Here we need to mention that Shopify themes are proprietary and do not allow much customization. Magento themes are as responsive as playdough, allowing you to sculpt your own brand visual identity.
While choosing themes, please pay attention to their reviews, functionality, SEO, mobile-friendliness, and suitability to your store’s structure. We would not recommend using free themes on both platforms as they are not verified and may not be compatible with your store nor meet all the requirements above. A Premium Shopify theme varies from $16 to $900, and a Premium Magento theme cost is more affordable – on average, it costs from $17 to $300.
More than 2000 extensions for Magento and apps for Shopify cover all kinds of ecommerce purposes: SEO, marketing, blogs, integration with 3rd-party ERP, shipping and payment systems, etc.
Extensions and apps are effortless to install and user-friendly. The only significant difference between them is that most Magento extensions have an annual billing cycle, and most Shopify apps have monthly billing cycles.
Marketing & Sales Tools
Magento inventory system that works with built-in features such as importing products from a database, reporting total revenue, and real visitors. To integrate your store with Facebook, Instagram, or eBay, you need to install an extension to help you. There is also an abandoned cart function, checkout settings, discounts, percentages, or fixed price.
Shopify’s electronic platform has many built-in functions that allow you to sell and select products and get paid for them. The ability to advertise and sell through multichannel channels such as Amazon, Facebook, or Instagram. It is restoring an “abandoned cart,” i.e., by sending automated emails to customers who left your site before completing a purchase. It works with major shipping companies such as DHL Express, UPS, or Canada Post.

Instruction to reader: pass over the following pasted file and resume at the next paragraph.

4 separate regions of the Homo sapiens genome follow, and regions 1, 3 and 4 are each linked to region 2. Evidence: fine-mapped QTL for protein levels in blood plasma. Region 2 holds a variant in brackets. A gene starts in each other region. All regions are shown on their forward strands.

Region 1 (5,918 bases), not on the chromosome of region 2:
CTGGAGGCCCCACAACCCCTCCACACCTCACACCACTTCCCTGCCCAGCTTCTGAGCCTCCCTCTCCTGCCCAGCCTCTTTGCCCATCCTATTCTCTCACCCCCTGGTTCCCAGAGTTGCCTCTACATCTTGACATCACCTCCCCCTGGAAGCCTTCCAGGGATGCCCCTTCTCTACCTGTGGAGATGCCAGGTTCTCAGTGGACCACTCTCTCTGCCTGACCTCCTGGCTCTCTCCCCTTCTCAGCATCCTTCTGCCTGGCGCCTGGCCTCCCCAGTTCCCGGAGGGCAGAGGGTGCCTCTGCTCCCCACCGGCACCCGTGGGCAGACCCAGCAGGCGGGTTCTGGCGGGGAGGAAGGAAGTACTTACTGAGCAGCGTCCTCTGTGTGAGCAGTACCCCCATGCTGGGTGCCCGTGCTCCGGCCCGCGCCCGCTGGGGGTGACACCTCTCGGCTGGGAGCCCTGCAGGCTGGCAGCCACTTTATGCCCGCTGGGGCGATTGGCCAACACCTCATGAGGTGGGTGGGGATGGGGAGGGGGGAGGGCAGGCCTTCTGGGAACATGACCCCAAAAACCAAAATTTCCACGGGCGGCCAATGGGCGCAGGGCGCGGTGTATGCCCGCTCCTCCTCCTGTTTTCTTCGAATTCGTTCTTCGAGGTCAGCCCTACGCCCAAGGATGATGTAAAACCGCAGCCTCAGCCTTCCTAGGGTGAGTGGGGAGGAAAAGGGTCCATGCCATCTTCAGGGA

Talking about SEO, Shopify has several default tools and even more SEO apps, but all of them are limited because Shopify is a hosted platform. So, if you need to edit your URLs structure and hierarchy or configure server settings, you’d better go for the Magento 2 platform.
Magento comes with the following built-in SEO features:
- ✔ Direct access to robots.txt, sitemap.xml, CSS files;
- ✔ Creation of images sitemap.xml;
- ✔ SEO-friendly URLs;
- ✔ Editing meta tags: title, description, alt;
- ✔ Canonical tags;
- ✔ Schema.org in the default template;
- ✔ Product labels;
- ✔ Internal linking between products.
And what’s more – Magento offers accelerated loading speed thanks to Ajax add-to-cart, minimized JS, Varnish cache, and PHP7 support.
Shopify offers the following built-in SEO features:
- ✔ Editing meta titles and descriptions;
- ✔ Headings;
- ✔ Images alt;
- ✔ Creating custom URL names;
- ✔ Setting 301 redirects and canonicals;
- ✔ Adding Google Analytics code.
Shopify also features a wide variety of SEO apps, good speed, and uptime.
On the other hand, Shopify does not have access to robots.txt or sitemap.xml files and has no access to CSS files, which are SEO basics. The files are generated automatically by Shopify.